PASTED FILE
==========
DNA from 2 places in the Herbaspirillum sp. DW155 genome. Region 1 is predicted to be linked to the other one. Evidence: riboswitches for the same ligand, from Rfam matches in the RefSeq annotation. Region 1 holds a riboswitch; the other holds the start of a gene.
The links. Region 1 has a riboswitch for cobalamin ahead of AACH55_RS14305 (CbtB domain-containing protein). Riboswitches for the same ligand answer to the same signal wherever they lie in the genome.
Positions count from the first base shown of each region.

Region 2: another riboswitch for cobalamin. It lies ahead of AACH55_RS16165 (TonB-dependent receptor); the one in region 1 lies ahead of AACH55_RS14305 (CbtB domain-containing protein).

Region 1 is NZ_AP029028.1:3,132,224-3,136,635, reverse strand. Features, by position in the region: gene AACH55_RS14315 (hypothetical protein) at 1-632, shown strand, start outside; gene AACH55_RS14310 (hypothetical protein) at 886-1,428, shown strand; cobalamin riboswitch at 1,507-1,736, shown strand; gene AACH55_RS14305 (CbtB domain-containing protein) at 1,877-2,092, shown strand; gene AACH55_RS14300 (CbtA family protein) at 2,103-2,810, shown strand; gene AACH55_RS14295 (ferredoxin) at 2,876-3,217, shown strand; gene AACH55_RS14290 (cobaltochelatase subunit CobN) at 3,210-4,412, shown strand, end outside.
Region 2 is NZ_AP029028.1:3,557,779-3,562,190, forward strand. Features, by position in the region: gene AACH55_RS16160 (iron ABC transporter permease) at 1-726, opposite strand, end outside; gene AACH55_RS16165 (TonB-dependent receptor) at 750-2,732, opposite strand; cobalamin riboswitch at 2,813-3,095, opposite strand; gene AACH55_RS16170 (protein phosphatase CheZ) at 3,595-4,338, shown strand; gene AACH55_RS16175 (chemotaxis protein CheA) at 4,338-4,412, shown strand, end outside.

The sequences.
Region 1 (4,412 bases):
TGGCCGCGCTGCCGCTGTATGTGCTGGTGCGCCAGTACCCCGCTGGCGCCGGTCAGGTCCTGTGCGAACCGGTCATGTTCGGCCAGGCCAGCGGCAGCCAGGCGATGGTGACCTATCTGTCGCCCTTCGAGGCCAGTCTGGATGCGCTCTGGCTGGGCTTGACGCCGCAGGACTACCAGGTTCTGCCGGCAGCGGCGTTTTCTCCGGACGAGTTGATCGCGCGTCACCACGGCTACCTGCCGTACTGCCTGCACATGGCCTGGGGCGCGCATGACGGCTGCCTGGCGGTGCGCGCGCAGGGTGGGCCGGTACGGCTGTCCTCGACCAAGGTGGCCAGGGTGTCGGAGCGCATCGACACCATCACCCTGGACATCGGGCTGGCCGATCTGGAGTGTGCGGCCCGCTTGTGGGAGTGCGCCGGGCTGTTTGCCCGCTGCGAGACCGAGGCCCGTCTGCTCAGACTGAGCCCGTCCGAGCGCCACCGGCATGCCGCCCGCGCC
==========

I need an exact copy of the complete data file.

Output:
DNA from 2 places in the Herbaspirillum sp. DW155 genome. Region 1 is predicted to be linked to the other one. Evidence: riboswitches for the same ligand, from Rfam matches in the RefSeq annotation. Region 1 holds a riboswitch; the other holds the start of a gene.
The links. Region 1 has a riboswitch for cobalamin ahead of AACH55_RS14305 (CbtB domain-containing protein). Riboswitches for the same ligand answer to the same signal wherever they lie in the genome.
Positions count from the first base shown of each region.

Region 2: another riboswitch for cobalamin. It lies ahead of AACH55_RS16165 (TonB-dependent receptor); the one in region 1 lies ahead of AACH55_RS14305 (CbtB domain-containing protein).

Region 1 is NZ_AP029028.1:3,132,224-3,136,635, reverse strand. Features, by position in the region: gene AACH55_RS14315 (hypothetical protein) at 1-632, shown strand, start outside; gene AACH55_RS14310 (hypothetical protein) at 886-1,428, shown strand; cobalamin riboswitch at 1,507-1,736, shown strand; gene AACH55_RS14305 (CbtB domain-containing protein) at 1,877-2,092, shown strand; gene AACH55_RS14300 (CbtA family protein) at 2,103-2,810, shown strand; gene AACH55_RS14295 (ferredoxin) at 2,876-3,217, shown strand; gene AACH55_RS14290 (cobaltochelatase subunit CobN) at 3,210-4,412, shown strand, end outside.
Region 2 is NZ_AP029028.1:3,557,779-3,562,190, forward strand. Features, by position in the region: gene AACH55_RS16160 (iron ABC transporter permease) at 1-726, opposite strand, end outside; gene AACH55_RS16165 (TonB-dependent receptor) at 750-2,732, opposite strand; cobalamin riboswitch at 2,813-3,095, opposite strand; gene AACH55_RS16170 (protein phosphatase CheZ) at 3,595-4,338, shown strand; gene AACH55_RS16175 (chemotaxis protein CheA) at 4,338-4,412, shown strand, end outside.

The sequences.
Region 1 (4,412 bases):
TGGCCGCGCTGCCGCTGTATGTGCTGGTGCGCCAGTACCCCGCTGGCGCCGGTCAGGTCCTGTGCGAACCGGTCATGTTCGGCCAGGCCAGCGGCAGCCAGGCGATGGTGACCTATCTGTCGCCCTTCGAGGCCAGTCTGGATGCGCTCTGGCTGGGCTTGACGCCGCAGGACTACCAGGTTCTGCCGGCAGCGGCGTTTTCTCCGGACGAGTTGATCGCGCGTCACCACGGCTACCTGCCGTACTGCCTGCACATGGCCTGGGGCGCGCATGACGGCTGCCTGGCGGTGCGCGCGCAGGGTGGGCCGGTACGGCTGTCCTCGACCAAGGTGGCCAGGGTGTCGGAGCGCATCGACACCATCACCCTGGACATCGGGCTGGCCGATCTGGAGTGTGCGGCCCGCTTGTGGGAGTGCGCCGGGCTGTTTGCCCGCTGCGAGACCGAGGCCCGTCTGCTCAGACTGAGCCCGTCCGAGCGCCACCGGCATGCCGCCCGCGCC